North Koreans in love are ditching engagement rings in favour of smartphones which ensure they are never more than a phone call away from their sweetheart.
According to a source inside the isolated Stalinist state, plenty of couples do not consider the traditional ring to be the best expression of their love.
In fact, so popular is the giving of mobile phones in North Korea, that owning one is a commonly understood sign that a young woman is spoken for.
But there is sharp divide, with the practice prevalent in cities but not rural communities, and among young couples rather than older ones.
A source told the Daily NK: "In small and mid-sized cities, the top-ranking present for tying the knot is no question the mobile phone. After that, come couple rings.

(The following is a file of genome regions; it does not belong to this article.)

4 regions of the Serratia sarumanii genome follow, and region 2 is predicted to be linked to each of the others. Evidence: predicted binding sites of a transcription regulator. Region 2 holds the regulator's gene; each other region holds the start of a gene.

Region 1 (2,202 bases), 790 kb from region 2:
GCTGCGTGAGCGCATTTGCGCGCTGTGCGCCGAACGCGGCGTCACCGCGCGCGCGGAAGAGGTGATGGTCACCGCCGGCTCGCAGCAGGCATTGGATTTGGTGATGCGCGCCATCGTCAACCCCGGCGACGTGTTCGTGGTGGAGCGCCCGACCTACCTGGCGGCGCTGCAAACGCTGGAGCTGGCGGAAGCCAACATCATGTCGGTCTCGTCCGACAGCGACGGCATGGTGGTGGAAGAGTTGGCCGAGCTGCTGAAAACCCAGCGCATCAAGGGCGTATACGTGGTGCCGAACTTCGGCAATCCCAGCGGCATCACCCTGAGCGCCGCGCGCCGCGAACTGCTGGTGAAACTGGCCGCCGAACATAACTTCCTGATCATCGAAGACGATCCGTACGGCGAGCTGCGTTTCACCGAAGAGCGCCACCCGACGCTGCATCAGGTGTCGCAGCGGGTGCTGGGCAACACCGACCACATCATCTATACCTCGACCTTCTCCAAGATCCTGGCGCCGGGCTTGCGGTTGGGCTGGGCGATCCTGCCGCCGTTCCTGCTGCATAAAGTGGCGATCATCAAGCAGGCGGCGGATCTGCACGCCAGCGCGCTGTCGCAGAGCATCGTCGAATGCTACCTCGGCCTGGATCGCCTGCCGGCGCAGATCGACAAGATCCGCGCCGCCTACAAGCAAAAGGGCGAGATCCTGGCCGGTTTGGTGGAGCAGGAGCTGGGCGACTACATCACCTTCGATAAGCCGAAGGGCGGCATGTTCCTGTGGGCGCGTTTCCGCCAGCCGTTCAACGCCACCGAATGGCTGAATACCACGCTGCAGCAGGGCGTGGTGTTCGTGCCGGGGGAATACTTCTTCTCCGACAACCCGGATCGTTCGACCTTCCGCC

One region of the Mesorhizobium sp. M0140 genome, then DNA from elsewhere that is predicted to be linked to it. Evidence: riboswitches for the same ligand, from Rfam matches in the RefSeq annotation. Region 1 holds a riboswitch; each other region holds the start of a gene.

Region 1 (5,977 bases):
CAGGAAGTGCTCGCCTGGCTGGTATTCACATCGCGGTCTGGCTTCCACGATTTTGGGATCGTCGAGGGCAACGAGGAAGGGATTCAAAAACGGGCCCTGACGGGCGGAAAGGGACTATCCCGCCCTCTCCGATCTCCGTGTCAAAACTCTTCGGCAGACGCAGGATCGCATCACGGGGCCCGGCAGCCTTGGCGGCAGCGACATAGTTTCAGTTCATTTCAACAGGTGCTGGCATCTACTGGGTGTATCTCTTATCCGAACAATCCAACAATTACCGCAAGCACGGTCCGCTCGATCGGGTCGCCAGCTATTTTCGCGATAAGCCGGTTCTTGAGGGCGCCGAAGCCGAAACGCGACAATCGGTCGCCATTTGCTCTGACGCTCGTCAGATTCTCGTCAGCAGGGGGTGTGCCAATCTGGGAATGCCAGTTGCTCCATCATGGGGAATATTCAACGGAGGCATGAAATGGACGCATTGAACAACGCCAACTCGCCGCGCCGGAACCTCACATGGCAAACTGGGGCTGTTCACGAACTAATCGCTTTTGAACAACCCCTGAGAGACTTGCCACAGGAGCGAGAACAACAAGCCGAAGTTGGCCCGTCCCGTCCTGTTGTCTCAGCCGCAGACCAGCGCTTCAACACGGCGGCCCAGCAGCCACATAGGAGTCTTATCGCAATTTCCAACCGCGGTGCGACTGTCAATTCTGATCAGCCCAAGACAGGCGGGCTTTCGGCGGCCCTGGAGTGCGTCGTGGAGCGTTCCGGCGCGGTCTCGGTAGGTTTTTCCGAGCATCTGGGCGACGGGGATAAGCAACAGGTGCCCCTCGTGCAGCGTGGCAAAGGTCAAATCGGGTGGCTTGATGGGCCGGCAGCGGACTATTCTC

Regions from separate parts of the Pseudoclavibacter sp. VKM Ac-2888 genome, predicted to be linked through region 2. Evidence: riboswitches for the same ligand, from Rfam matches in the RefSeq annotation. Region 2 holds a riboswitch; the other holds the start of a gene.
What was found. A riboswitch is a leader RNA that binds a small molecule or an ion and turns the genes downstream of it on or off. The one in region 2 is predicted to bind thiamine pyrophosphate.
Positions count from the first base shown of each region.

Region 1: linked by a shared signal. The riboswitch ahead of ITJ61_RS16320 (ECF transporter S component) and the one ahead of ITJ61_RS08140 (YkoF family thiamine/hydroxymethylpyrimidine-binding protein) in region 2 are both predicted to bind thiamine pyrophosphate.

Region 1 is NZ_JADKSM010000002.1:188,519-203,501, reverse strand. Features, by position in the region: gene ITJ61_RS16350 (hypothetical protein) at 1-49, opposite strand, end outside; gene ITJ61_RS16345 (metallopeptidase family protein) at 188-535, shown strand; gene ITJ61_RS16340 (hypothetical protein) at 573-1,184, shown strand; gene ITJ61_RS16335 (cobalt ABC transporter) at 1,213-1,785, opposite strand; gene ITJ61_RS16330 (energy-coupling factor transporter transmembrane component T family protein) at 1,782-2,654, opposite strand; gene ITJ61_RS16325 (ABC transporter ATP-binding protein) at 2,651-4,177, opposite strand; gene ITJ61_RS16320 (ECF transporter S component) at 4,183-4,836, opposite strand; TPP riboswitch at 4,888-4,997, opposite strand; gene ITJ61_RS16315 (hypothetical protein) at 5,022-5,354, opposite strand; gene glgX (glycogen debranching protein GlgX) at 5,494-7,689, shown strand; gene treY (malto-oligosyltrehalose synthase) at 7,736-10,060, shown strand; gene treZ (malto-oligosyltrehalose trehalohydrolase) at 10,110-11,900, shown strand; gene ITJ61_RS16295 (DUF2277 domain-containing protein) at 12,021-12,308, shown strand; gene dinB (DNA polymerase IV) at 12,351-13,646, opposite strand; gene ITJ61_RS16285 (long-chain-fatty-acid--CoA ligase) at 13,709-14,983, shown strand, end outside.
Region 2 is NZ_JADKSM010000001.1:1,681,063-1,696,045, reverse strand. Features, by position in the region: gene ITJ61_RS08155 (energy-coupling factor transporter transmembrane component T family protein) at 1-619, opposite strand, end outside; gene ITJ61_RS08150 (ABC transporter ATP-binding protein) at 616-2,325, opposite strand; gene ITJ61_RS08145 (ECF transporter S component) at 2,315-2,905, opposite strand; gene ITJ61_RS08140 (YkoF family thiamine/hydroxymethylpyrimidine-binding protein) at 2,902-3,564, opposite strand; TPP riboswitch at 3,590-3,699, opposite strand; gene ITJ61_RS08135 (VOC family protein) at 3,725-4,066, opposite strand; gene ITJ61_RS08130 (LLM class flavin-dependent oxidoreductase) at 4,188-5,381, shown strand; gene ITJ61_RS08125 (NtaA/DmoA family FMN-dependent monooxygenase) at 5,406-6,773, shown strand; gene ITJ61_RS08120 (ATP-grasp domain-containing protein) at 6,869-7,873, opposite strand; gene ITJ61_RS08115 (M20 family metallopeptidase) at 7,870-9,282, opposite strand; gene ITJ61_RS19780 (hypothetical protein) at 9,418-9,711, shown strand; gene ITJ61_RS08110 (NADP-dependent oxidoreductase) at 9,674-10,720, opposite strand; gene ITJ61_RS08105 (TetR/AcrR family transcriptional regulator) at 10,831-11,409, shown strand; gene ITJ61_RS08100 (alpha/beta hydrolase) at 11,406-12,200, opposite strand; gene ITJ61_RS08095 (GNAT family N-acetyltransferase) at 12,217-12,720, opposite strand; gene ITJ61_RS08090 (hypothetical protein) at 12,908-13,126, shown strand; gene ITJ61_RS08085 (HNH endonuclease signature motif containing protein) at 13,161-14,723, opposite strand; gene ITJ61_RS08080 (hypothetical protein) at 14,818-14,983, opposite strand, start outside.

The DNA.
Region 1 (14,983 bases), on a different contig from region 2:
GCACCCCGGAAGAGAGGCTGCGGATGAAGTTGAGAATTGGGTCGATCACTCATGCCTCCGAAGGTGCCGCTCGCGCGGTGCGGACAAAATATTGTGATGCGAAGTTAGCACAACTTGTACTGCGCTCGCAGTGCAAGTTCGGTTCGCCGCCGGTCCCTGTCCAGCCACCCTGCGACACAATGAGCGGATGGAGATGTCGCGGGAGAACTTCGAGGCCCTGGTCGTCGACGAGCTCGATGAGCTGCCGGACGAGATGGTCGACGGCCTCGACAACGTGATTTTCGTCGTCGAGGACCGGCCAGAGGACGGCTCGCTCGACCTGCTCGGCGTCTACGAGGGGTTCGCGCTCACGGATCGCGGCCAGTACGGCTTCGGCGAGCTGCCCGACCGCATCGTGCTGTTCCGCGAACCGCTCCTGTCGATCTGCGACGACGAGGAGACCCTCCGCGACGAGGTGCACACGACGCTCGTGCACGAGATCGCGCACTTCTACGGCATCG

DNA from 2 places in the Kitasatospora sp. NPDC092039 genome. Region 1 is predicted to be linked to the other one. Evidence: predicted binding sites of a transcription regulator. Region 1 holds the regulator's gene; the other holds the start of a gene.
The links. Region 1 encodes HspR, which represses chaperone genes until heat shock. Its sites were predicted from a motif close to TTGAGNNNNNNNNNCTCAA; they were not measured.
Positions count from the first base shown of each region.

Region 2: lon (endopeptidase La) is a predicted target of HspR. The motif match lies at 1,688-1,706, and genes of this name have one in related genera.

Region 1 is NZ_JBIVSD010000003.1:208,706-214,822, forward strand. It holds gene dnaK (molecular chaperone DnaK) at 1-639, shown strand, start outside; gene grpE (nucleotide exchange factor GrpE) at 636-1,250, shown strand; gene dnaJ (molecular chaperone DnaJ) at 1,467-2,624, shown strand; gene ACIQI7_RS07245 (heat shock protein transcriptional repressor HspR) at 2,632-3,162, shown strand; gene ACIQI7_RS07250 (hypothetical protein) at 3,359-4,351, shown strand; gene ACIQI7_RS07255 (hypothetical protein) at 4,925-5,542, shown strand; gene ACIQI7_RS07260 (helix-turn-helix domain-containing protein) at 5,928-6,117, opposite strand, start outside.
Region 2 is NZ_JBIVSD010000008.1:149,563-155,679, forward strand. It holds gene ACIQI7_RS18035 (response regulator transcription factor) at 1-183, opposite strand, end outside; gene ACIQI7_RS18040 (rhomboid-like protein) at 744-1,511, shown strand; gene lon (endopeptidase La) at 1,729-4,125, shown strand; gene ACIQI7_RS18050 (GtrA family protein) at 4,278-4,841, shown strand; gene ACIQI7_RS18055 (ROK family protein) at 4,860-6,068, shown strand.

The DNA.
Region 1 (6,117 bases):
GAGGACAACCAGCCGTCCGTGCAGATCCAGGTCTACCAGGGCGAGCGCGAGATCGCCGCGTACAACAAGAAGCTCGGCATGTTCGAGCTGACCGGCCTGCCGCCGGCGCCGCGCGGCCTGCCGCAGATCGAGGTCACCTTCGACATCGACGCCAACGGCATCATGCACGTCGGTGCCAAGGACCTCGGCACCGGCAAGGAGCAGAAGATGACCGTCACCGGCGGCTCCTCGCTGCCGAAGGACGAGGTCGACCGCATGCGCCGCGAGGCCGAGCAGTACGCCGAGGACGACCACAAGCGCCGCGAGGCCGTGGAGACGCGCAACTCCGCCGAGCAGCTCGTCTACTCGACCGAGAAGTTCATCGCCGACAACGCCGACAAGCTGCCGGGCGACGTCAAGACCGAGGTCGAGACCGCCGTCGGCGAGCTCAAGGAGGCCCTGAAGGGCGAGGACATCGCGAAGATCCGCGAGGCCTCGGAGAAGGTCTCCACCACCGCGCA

"Apart from women in affluent families, if you're from a poor family or single, it's hard to own a mobile phone.
"Women have so much to invest in, like household goods, cosmetics, and clothes that it's hard for them to think about getting one of those devices."
One possible reason for the value of phones within relationships is the comparatively high price of the devices in the hermit kingdom. At present, around only one in 12 citizens owns a mobile.
In North Korea, the divide between town and country is also a political matter. For example, Pyongyang is reserved for elite party members who have proved their loyalty. Disloyalty can be punished with banishment to the countryside - far from the centre of power.
What Kim Jong-un - the hereditary dictator in charge - makes of this trend is unknown, but the married 31-year-old is said to a fan of monogamy and to disapprove of promiscuity.